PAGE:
of the St Andrews Agreement in Ian Paisley's DUP
and Reg Empey's Ulster Unionists look likely to
form an election pact to outgun the threat from
anti-deal dissident unionists.
seems certain the Northern electorate will be
able to deliver their verdict on the Scottish
Agreement with an Assembly election on Wednesday
7 March, 2007 with all 108 Stormont seats up for
political brinkmanship the order of the day, the
countdown is also well underway to the so called
Super Friday 24 November the date
Paisley and Sinn Fein's Martin McGuinness have
to be nominated as First and Deputy First Minister
to a 'shadow' Assembly.
Secretary Peter Hain has already strongly 'marked
the cards' of the political parties by emphasising
the choice on Super Friday is between devolution
Assembly will be axed within days if the parties
fail to nominate, paving the way for joint authority
of the North by Dublin and London.
some Unionist sources were also indicating Hain
could be persuaded to extend the deadline into
early December if a planned Sinn Fein ard fheis
could guarantee republican support for policing.
the sources were also suggesting the DUP chief
will play political hardball, both with Sinn Fein
for a pro-PSNI strategy as well as go head-to-head
with dissidents within his own camp. In spite
of the increase in scepticism from the DUP, Paisley
is still expected to be nominated as First Minister.
in spite of repeated electoral batterings from
the Paisley camp since the turn of the new millennium,
the Ulster Unionists are now at their most united
as a party since the David Trimble era talks which
produced the original Good Friday Agreement in
reliable Unionist sources said the UUP's three
consultation meetings in Belfast, Ballymena and
Dungannon were very tame affairs compared
with similar reportedly hot tempered meetings
of the DUP's grassroots.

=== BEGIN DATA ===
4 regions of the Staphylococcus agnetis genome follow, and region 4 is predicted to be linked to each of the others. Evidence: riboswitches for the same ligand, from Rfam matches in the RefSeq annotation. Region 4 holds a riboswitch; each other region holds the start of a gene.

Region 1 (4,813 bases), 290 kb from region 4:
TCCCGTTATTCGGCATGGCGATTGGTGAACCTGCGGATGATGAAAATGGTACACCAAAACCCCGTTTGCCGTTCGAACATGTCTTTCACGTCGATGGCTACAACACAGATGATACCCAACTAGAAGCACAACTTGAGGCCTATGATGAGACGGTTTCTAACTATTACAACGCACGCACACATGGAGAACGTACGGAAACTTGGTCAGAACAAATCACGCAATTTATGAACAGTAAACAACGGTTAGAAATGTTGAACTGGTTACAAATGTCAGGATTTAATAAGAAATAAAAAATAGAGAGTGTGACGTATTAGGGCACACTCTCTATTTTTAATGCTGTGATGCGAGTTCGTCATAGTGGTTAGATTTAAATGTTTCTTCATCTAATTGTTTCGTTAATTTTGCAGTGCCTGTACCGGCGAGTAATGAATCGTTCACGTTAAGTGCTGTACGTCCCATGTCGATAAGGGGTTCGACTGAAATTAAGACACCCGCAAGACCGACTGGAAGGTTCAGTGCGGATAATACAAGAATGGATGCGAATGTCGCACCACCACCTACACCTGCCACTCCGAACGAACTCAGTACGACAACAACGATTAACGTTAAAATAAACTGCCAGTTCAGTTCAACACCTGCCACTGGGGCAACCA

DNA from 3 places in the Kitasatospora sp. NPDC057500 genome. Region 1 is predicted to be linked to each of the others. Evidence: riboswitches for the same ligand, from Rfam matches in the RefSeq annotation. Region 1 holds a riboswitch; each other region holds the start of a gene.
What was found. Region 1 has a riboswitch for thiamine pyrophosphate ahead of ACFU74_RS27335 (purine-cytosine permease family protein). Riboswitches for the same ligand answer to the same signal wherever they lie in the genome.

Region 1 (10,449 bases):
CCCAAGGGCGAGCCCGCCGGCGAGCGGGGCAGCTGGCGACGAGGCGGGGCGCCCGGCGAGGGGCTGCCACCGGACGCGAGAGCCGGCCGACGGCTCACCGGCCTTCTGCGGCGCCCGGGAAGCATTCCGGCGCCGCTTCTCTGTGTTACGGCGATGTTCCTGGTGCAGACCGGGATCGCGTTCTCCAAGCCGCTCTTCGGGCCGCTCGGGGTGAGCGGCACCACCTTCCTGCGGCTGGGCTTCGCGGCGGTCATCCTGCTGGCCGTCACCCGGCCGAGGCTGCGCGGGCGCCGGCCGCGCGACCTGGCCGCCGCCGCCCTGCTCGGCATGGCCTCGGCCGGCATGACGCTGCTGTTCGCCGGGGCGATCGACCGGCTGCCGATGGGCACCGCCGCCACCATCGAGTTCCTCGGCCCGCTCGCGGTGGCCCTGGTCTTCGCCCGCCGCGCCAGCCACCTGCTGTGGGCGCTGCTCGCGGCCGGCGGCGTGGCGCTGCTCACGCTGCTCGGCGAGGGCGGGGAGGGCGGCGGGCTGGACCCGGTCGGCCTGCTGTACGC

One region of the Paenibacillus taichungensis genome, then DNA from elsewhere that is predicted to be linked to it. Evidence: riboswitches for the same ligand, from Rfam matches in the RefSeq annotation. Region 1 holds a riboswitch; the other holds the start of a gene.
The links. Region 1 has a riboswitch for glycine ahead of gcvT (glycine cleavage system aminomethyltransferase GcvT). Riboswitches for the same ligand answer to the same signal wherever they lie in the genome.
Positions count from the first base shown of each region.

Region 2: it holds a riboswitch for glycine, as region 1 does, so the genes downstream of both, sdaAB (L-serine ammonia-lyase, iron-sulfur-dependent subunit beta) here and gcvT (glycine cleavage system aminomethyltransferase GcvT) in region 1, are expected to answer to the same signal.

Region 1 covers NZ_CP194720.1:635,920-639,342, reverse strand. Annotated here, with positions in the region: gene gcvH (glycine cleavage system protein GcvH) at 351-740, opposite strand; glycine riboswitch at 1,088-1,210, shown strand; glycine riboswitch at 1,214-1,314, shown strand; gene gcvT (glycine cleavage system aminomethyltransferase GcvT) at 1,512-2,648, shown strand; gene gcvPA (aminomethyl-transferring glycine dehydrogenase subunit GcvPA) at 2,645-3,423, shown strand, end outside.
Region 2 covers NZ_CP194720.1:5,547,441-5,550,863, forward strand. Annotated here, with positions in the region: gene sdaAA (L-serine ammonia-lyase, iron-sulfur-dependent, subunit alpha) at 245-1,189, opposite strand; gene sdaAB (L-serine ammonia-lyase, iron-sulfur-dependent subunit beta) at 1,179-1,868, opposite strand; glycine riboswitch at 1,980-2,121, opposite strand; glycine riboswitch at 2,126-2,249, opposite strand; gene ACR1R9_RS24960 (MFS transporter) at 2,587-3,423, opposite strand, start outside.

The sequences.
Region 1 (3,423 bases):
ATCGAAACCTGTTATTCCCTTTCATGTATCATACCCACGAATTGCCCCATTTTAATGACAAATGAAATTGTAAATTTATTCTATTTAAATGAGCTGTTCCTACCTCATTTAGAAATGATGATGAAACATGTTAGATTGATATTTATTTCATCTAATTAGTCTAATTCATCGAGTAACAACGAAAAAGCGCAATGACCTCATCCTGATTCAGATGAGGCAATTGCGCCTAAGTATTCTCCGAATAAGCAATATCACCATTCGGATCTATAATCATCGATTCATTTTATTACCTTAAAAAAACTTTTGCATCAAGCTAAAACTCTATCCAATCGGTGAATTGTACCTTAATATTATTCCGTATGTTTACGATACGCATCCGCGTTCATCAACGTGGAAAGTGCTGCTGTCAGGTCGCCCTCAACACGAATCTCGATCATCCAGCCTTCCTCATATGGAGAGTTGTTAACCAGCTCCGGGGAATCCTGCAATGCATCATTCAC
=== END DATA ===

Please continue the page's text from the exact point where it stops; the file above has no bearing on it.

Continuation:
has been also suggested a DUP consultation meeting
in Lurgan showed 90 delegates in favour of accepting
St Andrews, 40 against with another 40 abstentions.
This has fuelled persistent rumours the Paisley
camp is divided almost 50/50 with the pro-deal
supporters around party boss Paisley Senior, and
supposed dissidents backing popular MEP Jim Allister.
sources claimed there had already been private
talks aimed at re-establishing the 1970s-style
United Ulster Unionist Council, or Unionist Coalition,
to field agreed pro-deal candidates in future
Assembly and Westminster elections.
Unionists have already threatened to run candidates
under the banner of North Down barrister and MLA
Robert McCartney's fringe United Kingdom Unionist
have even been allegations Paisley Senior's nomination
on 24 November could trigger resignations from
the DUP on a scale experienced during the walkout
by UUP dissidents loyal to the Lagan Valley MP
Jeffrey Donaldson during his long-running battle
have also been suggestions Allister could quit
the DUP and establish a Right-wing, anti-deal
grassroots Unionist party along with McCartney.
It has also been alleged Newry and Armagh Independent
Unionist MLA Paul Berry could be asked to join
the new anti-deal coalition.
Unionist sources also claimed the UUP was "highly
unlikely" to entertain the prospect of a
'what we have, we hold' electoral pact with the
Paisleyites. The sources suggested a pro-deal
coalition would only be formed on a 50/50 seat
basis, which would mean the DUP having to give
up some of its Westminster seats to the Ulster
present, Unionist hold 10 of the North's 18 Commons
seats. The DUP has nine, the UUP one. Agreed single
Unionist candidates could see two further seats
South Belfast, and Fermanagh/South Tyrone
return to Unionist control, giving a supposed
pro-deal Unionist alliance of a dozen seats.
this would mean six seats going to the Paisley
camp, with the UUP taking the remaining half-dozen.
In practical terms, the DUP would have to give
up three seats.
the Assembly, the sources claimed the long-term
aim of any pro-deal pact would be to amass 70
of the present 108 seats, there by paving the
way for a possible return of majority rule Unionist
government in the North.
situation has not existed since the original Stormont
Parliament was axed in March 1972. The source
claimed 70 seats had been identified where agreed
pro-deal Unionist candidates could win
35 to the DUP, 35 to the UUP.
it was also suggested a formal merger of the two
parties would not occur under the current Paisley
leadership. At this point, the best which could
be hoped for was agreed pro-deal coalition candidates,
the sources said.
sources also indicated David Ervine of the Progressive
Unionists, the party aligned to the UVF and Red
Hand Commando, would have to run as an agreed
UUP candidate and the PUP would have to be dissolved.
70-seat Assembly pact also works on the assumption
dissident Unionists or the revamped Northern Tories
would not field candidates, thereby splitting
the pro-Union vote.
Dr John Coulter's If
You Ask Me from this week's BBC Hearts &